It turns out that Al was actually pretty good at academics. He excelled in his classes, helped along by his study partner, a young woman named Leticia.
The way Al describes it, there are few things more motivating than trying to impress a beautiful woman. And it worked! She was impressed enough to become his bride, and they’ve been very happily married for 35 years.
Al and Leticia Lopez celebrating their 35th wedding anniversary.
After earning his degree from the University of Illinois, Al embarked on a corporate career that can best be described as meteoric. He worked his way up through Coopers & Lybrand to become a Senior Auditor.
From there, he moved to international food giant Sara Lee as the Chief Financial Officer (CFO) and Group Vice President (VP). And then to Dole, where he was the CFO and VP overseeing, among many other things, their agricultural production in Central and South America.
Finally, he became the President and Chief Executive Officer of Blair Corporation, one of the original founding companies on the American Stock Exchange.
It was a very far cry from his small village in Copán, Honduras. And although he had achieved the kind of success that put him at the very top echelons of corporate America, the small village in Copán never left his heart. He still had friends there that he visited often. And his mother was still there.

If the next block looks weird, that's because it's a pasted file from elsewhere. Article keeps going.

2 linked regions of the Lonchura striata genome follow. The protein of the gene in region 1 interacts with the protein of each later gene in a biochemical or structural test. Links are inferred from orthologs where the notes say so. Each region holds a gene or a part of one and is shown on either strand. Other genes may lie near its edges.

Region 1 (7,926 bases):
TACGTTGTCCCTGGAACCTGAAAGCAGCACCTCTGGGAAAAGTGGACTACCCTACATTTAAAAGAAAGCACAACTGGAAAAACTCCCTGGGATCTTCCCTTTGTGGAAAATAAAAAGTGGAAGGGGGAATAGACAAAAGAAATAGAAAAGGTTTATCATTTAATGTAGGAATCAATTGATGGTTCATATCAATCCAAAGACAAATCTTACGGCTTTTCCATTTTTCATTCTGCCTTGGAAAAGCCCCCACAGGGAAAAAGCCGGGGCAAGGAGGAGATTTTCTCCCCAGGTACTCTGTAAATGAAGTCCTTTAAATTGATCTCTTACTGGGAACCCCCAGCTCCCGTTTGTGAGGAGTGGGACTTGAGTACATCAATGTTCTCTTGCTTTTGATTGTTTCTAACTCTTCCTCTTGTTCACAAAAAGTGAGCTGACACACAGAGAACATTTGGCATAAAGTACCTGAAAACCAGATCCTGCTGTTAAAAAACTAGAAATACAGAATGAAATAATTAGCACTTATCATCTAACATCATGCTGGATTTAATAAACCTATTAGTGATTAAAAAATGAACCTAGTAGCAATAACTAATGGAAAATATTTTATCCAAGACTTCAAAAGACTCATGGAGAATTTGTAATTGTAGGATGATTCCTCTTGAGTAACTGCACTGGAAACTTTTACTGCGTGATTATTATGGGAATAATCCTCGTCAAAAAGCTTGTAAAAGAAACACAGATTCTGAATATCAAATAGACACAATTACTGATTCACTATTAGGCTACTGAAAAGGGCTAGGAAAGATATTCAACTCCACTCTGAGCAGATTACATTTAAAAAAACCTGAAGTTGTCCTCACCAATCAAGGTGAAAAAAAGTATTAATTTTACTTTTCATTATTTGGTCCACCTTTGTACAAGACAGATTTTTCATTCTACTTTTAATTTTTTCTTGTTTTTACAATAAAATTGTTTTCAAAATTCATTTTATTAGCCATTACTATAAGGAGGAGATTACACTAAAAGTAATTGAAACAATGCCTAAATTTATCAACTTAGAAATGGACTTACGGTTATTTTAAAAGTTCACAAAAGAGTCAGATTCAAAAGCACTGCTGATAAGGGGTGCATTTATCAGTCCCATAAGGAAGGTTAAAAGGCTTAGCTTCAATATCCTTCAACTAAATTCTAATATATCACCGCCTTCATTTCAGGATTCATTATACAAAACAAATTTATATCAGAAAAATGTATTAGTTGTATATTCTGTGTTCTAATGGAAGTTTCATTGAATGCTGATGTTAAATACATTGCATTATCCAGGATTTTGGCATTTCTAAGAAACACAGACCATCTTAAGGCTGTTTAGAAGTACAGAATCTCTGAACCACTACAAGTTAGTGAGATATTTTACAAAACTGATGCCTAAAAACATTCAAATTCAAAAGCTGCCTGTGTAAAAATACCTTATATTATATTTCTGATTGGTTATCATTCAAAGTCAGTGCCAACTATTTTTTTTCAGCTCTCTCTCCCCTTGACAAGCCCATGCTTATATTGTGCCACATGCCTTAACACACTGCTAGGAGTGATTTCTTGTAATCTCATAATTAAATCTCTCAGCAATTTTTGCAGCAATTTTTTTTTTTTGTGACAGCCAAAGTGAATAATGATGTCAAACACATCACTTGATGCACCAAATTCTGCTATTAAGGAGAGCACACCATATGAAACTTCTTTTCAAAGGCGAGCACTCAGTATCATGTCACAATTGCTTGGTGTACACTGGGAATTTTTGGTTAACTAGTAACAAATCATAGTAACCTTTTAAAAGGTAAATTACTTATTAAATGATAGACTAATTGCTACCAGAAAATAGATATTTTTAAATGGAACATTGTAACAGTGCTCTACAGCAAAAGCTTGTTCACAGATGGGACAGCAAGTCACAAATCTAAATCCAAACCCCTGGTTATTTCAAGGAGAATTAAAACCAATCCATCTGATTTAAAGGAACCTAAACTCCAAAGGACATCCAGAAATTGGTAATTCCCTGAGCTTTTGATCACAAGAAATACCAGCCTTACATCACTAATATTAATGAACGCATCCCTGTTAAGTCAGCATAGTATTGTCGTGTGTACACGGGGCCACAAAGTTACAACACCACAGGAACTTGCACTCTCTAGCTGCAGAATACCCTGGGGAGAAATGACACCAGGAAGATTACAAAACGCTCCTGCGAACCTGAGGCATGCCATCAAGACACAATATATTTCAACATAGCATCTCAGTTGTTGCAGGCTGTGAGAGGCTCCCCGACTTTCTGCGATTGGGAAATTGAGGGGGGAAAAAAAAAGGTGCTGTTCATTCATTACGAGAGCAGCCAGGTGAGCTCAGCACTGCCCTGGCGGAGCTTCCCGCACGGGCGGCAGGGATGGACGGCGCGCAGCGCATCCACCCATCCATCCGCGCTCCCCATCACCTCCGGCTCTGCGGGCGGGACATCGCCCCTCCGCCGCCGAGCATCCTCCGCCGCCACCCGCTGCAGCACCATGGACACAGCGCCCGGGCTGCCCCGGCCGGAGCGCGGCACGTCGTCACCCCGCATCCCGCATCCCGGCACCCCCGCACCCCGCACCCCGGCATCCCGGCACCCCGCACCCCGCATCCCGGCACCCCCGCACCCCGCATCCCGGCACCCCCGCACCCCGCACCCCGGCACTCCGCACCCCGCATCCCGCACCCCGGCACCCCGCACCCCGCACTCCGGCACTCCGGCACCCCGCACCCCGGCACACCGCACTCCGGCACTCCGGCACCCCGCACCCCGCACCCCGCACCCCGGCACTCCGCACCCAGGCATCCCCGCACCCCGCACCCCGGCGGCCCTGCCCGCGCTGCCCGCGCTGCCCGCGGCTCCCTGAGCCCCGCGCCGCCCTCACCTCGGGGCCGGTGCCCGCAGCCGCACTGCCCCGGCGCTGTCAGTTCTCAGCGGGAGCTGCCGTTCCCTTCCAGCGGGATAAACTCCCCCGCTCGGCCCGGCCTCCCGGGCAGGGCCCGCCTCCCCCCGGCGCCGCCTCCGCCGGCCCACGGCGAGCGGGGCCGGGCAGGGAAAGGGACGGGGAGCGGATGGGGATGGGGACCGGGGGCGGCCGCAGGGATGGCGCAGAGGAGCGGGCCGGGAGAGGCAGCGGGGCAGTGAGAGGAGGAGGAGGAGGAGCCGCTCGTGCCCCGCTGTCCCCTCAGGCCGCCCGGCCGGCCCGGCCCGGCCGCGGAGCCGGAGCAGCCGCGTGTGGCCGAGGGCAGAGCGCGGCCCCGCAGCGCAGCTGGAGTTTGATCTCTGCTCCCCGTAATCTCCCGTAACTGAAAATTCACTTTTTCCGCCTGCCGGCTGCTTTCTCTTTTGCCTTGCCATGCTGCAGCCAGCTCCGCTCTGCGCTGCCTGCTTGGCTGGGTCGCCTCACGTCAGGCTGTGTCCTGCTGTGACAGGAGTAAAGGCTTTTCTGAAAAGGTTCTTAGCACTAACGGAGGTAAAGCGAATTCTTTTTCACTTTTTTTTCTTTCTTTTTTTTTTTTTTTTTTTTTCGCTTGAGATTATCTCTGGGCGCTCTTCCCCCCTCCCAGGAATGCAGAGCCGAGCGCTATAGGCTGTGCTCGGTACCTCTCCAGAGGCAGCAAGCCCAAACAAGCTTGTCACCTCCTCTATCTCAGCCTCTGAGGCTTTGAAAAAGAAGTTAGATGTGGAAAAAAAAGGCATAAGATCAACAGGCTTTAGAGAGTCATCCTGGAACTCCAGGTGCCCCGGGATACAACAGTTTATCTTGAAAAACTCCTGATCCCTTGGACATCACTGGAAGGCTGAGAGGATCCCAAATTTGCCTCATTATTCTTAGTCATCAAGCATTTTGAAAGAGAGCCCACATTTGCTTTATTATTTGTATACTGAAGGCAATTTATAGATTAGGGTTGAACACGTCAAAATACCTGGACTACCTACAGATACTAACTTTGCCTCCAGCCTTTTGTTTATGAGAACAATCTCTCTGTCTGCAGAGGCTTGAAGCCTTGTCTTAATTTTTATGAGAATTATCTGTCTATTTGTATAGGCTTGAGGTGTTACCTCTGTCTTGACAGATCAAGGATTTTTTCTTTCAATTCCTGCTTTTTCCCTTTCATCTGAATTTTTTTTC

Al and his Mom in 2023.
In 2001, Al got a call from her. She was thinking of selling the land. Taking care of it had become too much of a burden. Without hesitation, Al told her he wanted to buy it. She said no. More than no, she said she wouldn’t allow it. After all, he had been the smart one that had gotten out. And she wasn’t about to let him end up as a farmer.
Thankfully, he was able to talk her into it.
It took Al seven years to put the plan in place to build a coffee farm. He was going back to his roots, via his grandparents who had made their lives in coffee. But he was doing it with all of the knowledge and experience he had gained from his corporate career tempered by his deep commitment to people and the planet.
In the meantime, Al allowed family members to graze cattle on the farm until 2008. That’s the year Al left the corporate world and decided to go change the game for the coffee farmers. And in 2008, Finca Terrerito was born as a coffee farm under three main pillars; improving lives, sustainable farming, and extraordinary coffee.
The coffee at Finca T.
Al had a vision for what Finca T, as it’s affectionately known, could be. And transforming a vision from a dream to a reality takes a lot of hard work, and a lot of investment. Some, who aren’t privy to the insight, might even call it irrational investment.
Al built the infrastructure at the farm from scratch. He planted the first coffee trees, ensuring a no land or tree clearance policy. He says he was out to prove that coffee and pine trees could co-exist.